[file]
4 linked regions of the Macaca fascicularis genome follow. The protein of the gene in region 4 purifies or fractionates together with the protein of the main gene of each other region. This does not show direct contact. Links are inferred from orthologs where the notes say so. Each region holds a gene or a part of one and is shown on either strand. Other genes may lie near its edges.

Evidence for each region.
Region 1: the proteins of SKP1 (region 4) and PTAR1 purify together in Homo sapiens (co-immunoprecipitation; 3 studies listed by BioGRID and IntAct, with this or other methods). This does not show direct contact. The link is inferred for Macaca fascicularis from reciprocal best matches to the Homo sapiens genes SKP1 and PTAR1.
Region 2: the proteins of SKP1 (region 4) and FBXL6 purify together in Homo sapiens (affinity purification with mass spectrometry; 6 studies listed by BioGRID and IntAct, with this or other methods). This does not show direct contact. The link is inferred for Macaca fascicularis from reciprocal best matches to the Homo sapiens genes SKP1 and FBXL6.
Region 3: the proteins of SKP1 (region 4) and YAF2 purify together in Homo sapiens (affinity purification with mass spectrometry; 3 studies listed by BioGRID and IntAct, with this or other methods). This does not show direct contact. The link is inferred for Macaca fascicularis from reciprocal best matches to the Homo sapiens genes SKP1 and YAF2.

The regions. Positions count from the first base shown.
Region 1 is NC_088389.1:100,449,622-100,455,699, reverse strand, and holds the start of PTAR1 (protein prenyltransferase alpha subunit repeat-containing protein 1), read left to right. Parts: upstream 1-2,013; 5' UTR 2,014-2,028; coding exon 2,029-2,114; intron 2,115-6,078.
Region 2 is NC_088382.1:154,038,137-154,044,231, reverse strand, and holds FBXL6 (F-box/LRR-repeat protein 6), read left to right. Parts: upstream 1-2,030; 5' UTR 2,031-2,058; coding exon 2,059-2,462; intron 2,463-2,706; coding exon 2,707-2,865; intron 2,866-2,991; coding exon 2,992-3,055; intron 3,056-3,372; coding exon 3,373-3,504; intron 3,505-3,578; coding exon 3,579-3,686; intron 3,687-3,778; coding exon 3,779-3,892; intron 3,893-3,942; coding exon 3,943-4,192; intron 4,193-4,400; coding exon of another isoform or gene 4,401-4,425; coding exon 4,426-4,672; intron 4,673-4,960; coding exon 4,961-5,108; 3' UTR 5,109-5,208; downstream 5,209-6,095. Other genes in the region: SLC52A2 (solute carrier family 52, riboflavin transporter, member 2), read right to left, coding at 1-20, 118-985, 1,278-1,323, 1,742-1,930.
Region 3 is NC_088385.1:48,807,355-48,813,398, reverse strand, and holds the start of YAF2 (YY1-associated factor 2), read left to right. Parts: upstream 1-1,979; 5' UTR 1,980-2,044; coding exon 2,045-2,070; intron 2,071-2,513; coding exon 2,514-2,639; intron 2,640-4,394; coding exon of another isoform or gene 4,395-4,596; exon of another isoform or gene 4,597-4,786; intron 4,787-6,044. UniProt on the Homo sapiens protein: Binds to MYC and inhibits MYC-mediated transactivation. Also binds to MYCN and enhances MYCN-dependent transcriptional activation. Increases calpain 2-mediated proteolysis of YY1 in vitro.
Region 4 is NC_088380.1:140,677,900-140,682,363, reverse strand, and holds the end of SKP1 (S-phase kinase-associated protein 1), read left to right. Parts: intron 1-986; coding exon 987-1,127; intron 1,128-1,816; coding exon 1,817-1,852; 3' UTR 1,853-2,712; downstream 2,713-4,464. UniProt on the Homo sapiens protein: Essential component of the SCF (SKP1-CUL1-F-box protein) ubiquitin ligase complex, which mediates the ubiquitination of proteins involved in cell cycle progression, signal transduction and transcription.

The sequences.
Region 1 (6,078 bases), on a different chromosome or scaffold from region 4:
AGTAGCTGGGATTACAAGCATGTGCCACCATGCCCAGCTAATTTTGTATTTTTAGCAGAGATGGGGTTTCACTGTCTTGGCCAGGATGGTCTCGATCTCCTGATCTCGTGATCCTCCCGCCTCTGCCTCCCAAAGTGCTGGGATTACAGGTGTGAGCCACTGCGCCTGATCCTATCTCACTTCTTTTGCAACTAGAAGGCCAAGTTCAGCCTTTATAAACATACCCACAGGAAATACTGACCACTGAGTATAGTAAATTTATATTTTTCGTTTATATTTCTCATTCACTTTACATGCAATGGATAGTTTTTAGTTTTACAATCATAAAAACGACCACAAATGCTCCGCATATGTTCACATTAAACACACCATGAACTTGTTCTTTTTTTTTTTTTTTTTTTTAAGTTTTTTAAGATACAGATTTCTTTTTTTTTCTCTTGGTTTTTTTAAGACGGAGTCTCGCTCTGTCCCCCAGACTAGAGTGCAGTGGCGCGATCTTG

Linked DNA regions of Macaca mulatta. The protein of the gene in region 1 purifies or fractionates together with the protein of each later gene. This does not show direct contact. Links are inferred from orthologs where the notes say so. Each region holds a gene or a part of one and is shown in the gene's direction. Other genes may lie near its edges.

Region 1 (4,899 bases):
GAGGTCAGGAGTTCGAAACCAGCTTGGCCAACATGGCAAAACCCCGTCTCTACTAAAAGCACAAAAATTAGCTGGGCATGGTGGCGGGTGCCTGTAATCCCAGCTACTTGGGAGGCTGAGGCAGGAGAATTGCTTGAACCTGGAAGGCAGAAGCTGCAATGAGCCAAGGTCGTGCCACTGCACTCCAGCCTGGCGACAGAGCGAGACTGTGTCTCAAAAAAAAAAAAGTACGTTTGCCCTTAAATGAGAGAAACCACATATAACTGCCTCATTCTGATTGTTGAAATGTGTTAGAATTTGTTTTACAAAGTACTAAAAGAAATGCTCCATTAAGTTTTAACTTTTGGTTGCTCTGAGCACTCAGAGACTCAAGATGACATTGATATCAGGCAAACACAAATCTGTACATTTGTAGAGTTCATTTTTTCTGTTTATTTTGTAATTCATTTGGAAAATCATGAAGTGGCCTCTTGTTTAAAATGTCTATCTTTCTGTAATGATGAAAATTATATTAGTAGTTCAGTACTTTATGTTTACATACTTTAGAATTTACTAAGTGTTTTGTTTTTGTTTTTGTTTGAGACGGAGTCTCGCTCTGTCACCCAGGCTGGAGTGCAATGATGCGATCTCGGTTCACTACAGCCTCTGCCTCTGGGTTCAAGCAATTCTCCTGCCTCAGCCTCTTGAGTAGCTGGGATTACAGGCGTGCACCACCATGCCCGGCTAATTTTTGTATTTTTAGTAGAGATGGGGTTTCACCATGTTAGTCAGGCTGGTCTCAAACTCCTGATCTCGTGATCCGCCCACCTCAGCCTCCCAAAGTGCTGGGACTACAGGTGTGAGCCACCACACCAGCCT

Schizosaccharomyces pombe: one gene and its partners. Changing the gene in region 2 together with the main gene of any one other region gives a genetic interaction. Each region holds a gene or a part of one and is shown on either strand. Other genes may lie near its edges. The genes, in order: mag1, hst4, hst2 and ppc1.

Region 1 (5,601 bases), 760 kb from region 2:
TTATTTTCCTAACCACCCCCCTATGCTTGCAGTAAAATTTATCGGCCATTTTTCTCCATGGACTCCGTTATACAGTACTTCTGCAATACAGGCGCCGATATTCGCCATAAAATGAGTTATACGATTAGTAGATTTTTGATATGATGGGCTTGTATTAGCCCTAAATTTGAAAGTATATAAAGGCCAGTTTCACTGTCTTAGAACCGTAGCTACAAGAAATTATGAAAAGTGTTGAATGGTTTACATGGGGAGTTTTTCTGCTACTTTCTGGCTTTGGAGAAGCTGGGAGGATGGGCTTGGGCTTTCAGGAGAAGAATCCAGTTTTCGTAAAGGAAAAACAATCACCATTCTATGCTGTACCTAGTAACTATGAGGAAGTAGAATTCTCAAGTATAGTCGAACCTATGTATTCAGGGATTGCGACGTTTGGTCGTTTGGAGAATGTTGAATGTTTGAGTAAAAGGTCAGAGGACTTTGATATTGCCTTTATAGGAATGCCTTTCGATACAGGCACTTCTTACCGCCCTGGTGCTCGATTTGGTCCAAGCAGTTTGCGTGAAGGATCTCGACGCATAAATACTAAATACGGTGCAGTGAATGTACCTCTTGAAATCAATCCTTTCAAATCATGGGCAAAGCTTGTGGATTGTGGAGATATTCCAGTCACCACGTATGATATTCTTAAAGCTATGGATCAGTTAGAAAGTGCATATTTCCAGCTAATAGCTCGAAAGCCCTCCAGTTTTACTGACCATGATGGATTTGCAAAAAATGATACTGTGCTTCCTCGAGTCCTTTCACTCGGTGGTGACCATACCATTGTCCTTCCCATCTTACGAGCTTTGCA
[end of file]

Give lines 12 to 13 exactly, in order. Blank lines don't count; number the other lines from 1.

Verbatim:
Region 1 (6,078 bases), on a different chromosome or scaffold from region 4:
AGTAGCTGGGATTACAAGCATGTGCCACCATGCCCAGCTAATTTTGTATTTTTAGCAGAGATGGGGTTTCACTGTCTTGGCCAGGATGGTCTCGATCTCCTGATCTCGTGATCCTCCCGCCTCTGCCTCCCAAAGTGCTGGGATTACAGGTGTGAGCCACTGCGCCTGATCCTATCTCACTTCTTTTGCAACTAGAAGGCCAAGTTCAGCCTTTATAAACATACCCACAGGAAATACTGACCACTGAGTATAGTAAATTTATATTTTTCGTTTATATTTCTCATTCACTTTACATGCAATGGATAGTTTTTAGTTTTACAATCATAAAAACGACCACAAATGCTCCGCATATGTTCACATTAAACACACCATGAACTTGTTCTTTTTTTTTTTTTTTTTTTTAAGTTTTTTAAGATACAGATTTCTTTTTTTTTCTCTTGGTTTTTTTAAGACGGAGTCTCGCTCTGTCCCCCAGACTAGAGTGCAGTGGCGCGATCTTG